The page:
This is Emma González, a senior at Marjory Stoneman Douglas High School, speaking at Saturday’s rally.
Emma González: “If the president wants to come up to me and tell me to my face that it was a terrible tragedy and how it should never have happened, and maintains telling us how nothing is going to be done about it, I’m going to happily ask him how much money he received from the National Rifle Association. It doesn’t matter, because I already know: $30 million! And divided by the number of gunshot victims in the United States in the one-and-one-half months in 2018 alone, that comes out to being $5,800. Is that how much these people are worth to you, Trump? … To every politician who is taking donations from the NRA, shame on you.”
We’ll hear more of Emma González’s speech after headlines.
An Iranian plane crashed in the Zagros Mountains Sunday, and all 66 people aboard are feared to be dead. The crash is the latest in a series of aviation accidents in Iran in recent years, which are attributed to the difficulty of maintaining and repairing old aircraft in the face of international sanctions.
Israeli Prime Minister Benjamin Netanyahu and Iranian Foreign Minister Mohammad Zarif exchanged sharp words on Sunday at an international security conference in Munich, Germany, a week after the two countries engaged in a direct military confrontation in Syria. Netanyahu held up a piece of metal that he claimed came from an Iranian drone which Israel shot down after it allegedly penetrated Israeli airspace.
Prime Minister Benjamin Netanyahu: “Mr. Zarif, do you recognize this? You should. It’s yours. You can take back with you a message to the tyrants of Tehran: Do not test Israel’s resolve.”
In response, Iranian Foreign Minister Mohammad Zarif called Netanyahu’s display “cartoonish” and accused Israel of escalating the threat of direct military confrontation.
Mohammad Zarif: “Israel uses aggression as a policy against its neighbors, mass reprisals against its neighbor, daily incursions into Syria, Lebanon and other Arab countries, daily bombardments, almost routine bombardments of Syria. And once somebody as the Syrians have the guts to down one of its planes, it’s as if a disaster has happened.”
In Syria, the U.S.-backed Syrian Kurdish forces and the Syrian government have reached a deal for pro-government forces to enter Afrin to combat a month-long Turkish military offensive against the northwest Syrian city. Meanwhile, across the border, the Turkish government has arrested nearly 800 people for criticizing its military offensive in Afrin. And on Friday, a Turkish court sentenced six journalists to life in prison on charges of participating in the 2016 failed military coup. All six journalists deny any participation in the attempted coup.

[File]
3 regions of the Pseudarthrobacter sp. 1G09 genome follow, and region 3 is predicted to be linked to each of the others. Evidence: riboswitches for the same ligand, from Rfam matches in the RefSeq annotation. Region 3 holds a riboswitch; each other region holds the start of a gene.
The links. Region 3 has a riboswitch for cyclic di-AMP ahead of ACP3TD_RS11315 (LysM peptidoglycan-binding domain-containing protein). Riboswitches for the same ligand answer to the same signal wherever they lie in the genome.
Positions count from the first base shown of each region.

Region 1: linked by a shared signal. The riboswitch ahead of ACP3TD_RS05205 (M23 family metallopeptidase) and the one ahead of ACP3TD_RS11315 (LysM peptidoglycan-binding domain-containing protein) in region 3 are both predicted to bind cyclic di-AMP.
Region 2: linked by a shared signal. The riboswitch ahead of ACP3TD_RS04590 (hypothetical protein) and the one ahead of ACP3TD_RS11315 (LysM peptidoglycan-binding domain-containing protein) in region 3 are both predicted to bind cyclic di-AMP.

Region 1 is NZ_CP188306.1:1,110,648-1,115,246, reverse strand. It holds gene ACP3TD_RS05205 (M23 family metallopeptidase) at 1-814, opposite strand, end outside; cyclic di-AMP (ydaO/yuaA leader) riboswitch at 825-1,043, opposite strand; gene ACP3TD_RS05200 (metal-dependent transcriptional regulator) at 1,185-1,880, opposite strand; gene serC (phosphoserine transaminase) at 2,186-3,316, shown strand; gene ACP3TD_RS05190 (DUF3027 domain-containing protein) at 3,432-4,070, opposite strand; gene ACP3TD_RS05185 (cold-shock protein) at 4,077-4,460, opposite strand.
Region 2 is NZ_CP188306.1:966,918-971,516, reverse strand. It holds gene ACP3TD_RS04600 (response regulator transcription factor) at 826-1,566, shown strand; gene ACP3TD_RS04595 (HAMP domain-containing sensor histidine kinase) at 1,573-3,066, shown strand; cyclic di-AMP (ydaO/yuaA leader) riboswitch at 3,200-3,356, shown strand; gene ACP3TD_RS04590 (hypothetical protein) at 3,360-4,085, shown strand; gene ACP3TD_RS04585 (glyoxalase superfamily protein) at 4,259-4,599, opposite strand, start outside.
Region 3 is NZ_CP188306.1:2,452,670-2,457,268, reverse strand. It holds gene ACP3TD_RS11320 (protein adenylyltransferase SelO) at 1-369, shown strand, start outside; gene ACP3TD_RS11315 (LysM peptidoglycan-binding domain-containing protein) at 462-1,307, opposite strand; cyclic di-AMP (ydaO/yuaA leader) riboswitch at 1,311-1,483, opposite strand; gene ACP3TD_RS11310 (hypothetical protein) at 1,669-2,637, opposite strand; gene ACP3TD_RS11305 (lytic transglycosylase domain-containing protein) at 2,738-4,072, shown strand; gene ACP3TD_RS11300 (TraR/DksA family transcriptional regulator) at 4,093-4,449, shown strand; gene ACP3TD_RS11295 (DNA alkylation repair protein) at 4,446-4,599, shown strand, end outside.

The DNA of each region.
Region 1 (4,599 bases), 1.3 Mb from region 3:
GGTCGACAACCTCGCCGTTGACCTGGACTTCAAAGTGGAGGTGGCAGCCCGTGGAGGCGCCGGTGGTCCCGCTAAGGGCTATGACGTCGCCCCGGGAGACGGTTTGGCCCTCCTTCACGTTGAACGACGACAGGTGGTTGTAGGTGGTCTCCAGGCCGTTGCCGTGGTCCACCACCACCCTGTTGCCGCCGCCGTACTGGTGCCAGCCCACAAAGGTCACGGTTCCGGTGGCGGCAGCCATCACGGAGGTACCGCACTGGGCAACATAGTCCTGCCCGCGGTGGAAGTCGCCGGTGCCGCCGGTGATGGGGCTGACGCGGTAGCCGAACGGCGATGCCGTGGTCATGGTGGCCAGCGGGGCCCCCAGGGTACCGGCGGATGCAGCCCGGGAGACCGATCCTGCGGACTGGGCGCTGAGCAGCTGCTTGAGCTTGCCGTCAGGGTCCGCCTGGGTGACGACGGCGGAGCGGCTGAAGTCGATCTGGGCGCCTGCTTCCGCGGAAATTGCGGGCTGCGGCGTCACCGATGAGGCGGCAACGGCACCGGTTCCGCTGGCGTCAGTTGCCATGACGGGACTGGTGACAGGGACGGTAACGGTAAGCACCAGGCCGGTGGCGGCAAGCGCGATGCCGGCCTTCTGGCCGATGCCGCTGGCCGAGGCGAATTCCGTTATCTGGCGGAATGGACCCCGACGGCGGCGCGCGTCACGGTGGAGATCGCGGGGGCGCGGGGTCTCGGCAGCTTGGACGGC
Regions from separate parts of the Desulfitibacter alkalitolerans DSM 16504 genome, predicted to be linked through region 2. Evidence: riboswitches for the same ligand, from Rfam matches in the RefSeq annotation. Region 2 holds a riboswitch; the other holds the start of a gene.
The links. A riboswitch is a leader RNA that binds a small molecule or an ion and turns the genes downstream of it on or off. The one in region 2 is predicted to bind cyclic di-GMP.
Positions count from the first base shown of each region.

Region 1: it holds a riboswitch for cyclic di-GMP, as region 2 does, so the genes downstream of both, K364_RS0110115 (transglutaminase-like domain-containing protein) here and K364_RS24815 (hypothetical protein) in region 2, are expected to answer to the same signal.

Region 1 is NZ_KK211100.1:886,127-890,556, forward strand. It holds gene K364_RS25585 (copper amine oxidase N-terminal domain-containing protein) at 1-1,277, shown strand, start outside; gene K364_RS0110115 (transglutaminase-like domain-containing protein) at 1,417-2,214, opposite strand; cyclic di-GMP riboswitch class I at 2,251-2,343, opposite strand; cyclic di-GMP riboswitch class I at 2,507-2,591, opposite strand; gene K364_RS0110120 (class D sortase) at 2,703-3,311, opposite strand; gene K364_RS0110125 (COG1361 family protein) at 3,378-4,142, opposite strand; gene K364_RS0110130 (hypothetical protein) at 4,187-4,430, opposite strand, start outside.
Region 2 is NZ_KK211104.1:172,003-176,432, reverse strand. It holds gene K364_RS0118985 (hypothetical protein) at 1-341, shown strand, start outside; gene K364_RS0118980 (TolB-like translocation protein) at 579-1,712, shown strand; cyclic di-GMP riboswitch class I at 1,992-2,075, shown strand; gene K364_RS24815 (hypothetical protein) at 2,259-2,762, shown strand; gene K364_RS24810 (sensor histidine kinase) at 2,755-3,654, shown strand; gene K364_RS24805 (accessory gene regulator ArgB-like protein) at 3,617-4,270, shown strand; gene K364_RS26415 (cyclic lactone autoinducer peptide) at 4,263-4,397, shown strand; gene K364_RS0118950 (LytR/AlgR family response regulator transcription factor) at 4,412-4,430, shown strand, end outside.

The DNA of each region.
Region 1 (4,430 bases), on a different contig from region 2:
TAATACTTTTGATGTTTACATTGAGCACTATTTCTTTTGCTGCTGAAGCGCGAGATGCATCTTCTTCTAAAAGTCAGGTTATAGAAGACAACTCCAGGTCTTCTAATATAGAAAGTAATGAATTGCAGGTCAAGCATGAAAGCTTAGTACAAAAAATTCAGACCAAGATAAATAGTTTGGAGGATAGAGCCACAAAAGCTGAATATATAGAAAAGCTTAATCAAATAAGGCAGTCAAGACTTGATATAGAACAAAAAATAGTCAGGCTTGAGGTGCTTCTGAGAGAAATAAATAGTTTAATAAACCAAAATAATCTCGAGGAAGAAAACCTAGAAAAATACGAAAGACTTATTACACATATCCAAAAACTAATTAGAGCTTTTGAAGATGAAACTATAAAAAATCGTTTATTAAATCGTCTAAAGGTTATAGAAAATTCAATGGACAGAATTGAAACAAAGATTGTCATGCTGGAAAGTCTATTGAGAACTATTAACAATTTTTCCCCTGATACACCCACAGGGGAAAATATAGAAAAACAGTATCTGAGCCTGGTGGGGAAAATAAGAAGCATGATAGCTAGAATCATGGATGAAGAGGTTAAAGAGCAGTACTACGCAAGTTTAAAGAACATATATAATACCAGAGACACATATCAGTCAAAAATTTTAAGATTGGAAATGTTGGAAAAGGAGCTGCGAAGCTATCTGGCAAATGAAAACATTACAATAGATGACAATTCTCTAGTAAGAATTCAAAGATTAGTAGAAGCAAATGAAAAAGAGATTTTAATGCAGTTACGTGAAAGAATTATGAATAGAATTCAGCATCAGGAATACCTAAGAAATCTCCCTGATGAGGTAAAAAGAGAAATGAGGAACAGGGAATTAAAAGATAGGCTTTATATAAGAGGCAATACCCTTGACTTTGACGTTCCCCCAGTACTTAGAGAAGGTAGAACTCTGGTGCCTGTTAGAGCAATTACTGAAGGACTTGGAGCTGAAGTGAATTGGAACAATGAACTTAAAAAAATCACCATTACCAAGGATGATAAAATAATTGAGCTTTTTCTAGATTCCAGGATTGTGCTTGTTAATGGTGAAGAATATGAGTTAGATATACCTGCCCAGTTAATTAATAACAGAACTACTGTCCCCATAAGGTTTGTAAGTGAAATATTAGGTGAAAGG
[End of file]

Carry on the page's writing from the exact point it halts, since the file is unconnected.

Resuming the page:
In Gaza, family members gathered for the funerals of two Palestinian teenagers who were killed after Israeli tanks opened fire during an air and ground assault this weekend. The Israelis say the airstrikes and tank fire were in retaliation for a bomb blast on the Israel-Gaza border, which injured four Israeli soldiers.
The Ethiopian government has imposed a six-month state of emergency, one day after the Ethiopian prime minister’s abrupt resignation Thursday amid widespread anti-government protests. It was the first time in modern Ethiopian history that a sitting prime minister had quit. Despite the ban on all protests and strikes, there are reports the regional capital city of Gondar in northern Ethiopia is on strike today, in protest of the state of emergency.
In Mexico, a military helicopter crashed in the southern state of Oaxaca Friday, killing 14 residents who had been displaced by an earthquake. The helicopter was carrying government officials surveying the earthquake damage at the time of the crash. Among the dead were at least three children.
And back in the United States, the film “Black Panther” smashed box office records on its opening weekend, grossing more money than any other February debut. It was also the highest-grossing film ever by a black director, 31-year-old Ryan Coogler. It was also the fifth-highest-earning opening weekend of any film in U.S. history. The superhero flick, based on the Marvel comic, features a majority-black cast and has been called a “defining moment for Black America.” It’s also renewed calls for the release of more than a dozen imprisoned members of the real Black Panther Party. Thousands of people have signed on to a petition calling on Disney to invest 25 percent of the film’s worldwide profits in education programs in black communities.